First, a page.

I’ve heard a lot about how long the Japanese live. Friends and family (and even myself, at times) have remarked on how Tokyo is, mostly, devoid of fat people. Of course, rural towns are likely a different story, but I am not familiar with the trends in such places, and so will choose to ignore them for the purposes of this post. Besides, most of the media folks in the western world see from Japan is from larger, metropolitan areas (Tokyo, Osaka).
Many people (even Bill Murray in Lost in Translation) suggest that the Japanese diet is very healthy, which is why there seems to be such an epidemic of slim people in this country. Those statements are true, to a degree. While the traditional Japanese diet is much less greasy-sugary than the average American diet, nobody is perfect. There are plenty of foods on the Japanese menu that are probably best consumed in moderation.
There’s ramen (real ramen, not the noodle packs you find at the dollar store), tempura (DEEP FRIED VEGETABLES), tonkatsu (breaded and fried pork cutlets), and donburi (essentially bowls of rice topped with piles of meat), to name a few (mostly taken from the lunch menu
of your average salaryman). Add to this list a crapload of rice. I say “crapload” specifically to reference its special constipating powers, the effects of which are sometimes discussed candidly in everyday conversation. You should SEE the lines in some women’s bathrooms. But this is not a post about fast food, diets, or poop (or lack thereof). This is about movement.
How much do you move every day? I don’t mean from your computer to your bathroom, or picking up the TV remote from the armrest of the sofa. Do you walk to a car to go places? Do you walk to a train or bus station? Do you bicycle to work or to school? What do you think all your movement each week adds up to? What distance do you travel? How many calories do you burn just getting from point A to point B?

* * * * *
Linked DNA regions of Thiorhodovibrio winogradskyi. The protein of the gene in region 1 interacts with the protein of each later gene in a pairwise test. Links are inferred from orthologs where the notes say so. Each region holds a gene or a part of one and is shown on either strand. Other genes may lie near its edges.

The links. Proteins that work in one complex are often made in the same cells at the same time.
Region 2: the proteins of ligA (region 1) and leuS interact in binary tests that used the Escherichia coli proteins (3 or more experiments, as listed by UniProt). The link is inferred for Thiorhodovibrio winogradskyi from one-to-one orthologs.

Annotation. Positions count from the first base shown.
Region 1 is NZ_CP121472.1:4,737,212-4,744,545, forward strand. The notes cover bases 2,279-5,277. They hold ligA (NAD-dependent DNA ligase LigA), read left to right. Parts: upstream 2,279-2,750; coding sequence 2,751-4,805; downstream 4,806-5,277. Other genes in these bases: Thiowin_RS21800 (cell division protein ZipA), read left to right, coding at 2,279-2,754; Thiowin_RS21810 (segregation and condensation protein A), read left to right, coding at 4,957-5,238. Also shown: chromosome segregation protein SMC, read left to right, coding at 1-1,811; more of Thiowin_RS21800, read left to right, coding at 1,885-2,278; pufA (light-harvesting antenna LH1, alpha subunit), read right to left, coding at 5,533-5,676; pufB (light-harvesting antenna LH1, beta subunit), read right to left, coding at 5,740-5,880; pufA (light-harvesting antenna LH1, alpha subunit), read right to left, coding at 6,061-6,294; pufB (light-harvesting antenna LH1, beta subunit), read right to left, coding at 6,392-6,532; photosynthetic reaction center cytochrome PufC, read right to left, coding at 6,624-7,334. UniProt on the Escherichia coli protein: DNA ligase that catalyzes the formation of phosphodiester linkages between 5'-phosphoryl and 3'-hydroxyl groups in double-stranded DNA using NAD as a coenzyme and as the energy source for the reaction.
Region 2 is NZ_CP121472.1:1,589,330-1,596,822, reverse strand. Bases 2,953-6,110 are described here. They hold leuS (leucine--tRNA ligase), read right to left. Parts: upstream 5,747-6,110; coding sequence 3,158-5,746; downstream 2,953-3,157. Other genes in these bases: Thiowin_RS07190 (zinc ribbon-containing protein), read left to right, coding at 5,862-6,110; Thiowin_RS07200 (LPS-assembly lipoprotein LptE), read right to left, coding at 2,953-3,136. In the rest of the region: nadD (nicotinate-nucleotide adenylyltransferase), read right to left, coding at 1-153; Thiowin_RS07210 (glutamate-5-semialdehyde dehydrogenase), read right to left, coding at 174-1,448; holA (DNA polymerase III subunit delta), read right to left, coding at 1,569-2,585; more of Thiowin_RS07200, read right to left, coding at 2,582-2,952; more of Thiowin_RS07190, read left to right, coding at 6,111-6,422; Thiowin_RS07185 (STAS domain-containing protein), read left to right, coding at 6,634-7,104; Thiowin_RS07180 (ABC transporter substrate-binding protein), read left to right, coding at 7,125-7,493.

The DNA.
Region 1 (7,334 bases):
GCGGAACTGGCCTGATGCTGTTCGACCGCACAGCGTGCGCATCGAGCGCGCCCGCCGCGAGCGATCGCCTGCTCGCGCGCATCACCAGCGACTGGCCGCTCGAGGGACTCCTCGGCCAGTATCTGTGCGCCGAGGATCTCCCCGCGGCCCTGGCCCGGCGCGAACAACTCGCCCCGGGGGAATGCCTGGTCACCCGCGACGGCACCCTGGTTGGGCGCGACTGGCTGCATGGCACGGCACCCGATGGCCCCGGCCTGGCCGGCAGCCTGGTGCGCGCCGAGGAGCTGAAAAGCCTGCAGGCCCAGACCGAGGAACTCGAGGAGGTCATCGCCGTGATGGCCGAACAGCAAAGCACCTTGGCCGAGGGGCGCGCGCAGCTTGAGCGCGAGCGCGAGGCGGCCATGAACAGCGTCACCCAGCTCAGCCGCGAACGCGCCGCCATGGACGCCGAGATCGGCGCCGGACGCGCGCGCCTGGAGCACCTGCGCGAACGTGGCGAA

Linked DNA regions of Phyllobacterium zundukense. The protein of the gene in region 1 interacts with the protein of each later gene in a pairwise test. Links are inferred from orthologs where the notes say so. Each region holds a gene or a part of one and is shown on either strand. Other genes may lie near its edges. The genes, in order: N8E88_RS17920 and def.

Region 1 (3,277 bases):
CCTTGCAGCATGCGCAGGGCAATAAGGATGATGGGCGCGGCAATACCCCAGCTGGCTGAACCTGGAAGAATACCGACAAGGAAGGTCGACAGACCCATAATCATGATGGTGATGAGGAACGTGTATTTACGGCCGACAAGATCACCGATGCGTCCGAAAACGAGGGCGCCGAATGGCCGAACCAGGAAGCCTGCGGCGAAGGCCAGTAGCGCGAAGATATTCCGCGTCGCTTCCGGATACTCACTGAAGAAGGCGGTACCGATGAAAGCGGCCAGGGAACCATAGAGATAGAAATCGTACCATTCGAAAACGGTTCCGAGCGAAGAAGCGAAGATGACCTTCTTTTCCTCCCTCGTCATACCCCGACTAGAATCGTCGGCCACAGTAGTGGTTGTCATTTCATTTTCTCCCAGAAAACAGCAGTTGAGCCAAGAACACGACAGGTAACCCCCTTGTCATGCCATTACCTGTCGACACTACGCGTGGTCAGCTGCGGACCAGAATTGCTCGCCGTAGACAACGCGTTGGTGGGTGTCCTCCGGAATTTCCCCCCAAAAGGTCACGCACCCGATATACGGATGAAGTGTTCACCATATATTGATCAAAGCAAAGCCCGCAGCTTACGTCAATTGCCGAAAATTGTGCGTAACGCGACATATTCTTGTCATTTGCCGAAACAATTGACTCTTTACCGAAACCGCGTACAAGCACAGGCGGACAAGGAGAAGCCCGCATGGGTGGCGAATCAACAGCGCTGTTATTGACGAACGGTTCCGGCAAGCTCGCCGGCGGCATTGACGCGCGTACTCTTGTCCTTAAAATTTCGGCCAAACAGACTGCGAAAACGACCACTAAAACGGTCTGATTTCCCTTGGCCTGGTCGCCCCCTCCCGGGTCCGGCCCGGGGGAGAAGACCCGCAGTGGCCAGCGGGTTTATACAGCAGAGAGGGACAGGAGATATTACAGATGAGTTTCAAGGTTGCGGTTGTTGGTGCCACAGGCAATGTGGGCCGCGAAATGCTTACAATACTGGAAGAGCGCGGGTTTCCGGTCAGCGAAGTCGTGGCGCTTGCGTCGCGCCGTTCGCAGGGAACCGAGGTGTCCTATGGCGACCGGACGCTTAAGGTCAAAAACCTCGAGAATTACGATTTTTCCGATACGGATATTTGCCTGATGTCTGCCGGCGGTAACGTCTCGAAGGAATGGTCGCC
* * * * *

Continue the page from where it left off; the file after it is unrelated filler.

I did a little experiment (and I suppose I’m still doing it) with the help of my smartphone and a pretty nifty little app called Map My Run. I started tracking data about my movement habits. Yes, that’s right! We’re getting scientific (NOT) here at Arisha In Tokyo.
stalked tracked myself on an average week around town. Using the app, I monitored my movements via GPS tracking on my iPhone for a regular week around Tokyo. I did not track short trips to the convenience store or going down the street to do my laundry. Rather, I tracked commutes to and from work, time taken to meet friends (in other areas of the city), and my regular exercise (3 times a week). I walked (or ran) at a regular pace, took my regular routes, and watched the data as it came in.
Admittedly, my reasons for starting this project weren’t solely in the pursuit of glorious science. Truthfully, after coming home from my family’s European vacation at the beginning of July, I came down with a pretty serious case of what we scientists refer to as “lazy bum syndrome.” My symptoms included late-night delivery burrito orders, ass-to-sofa fixation, and a general desire to keep my “vacation” going as long as humanly possible.
This behavior, while awesome and much-needed for a couple of days to get over jet leg, was making me feel awful. I wasn’t spending much time outside, I wasn’t feeding myself good food, and I was moving only a small amount each day. I was even starting to feel depressed and nervous about the prospect of finding a new job (SPOILER: I FOUND WORK). I decided that even if I wasn’t working for money again just yet, I could at least be working on myself. 2 weeks of pizza, burritos, and internet had laid the foundation for some extra squish in places I’d rather weren’t so squishy.
I started slowly by cooking for myself again. I’d forgotten how cheap it was to cook food at home! And WOW, I was making delicious stuff that was actually pretty healthy! One day, after about a week of chowing down relatively guilt-free on tasty home made goodies, I decided I had to put jogging back into my routine. I’d take to the outdoors! FOR SCIENCE! Sorta.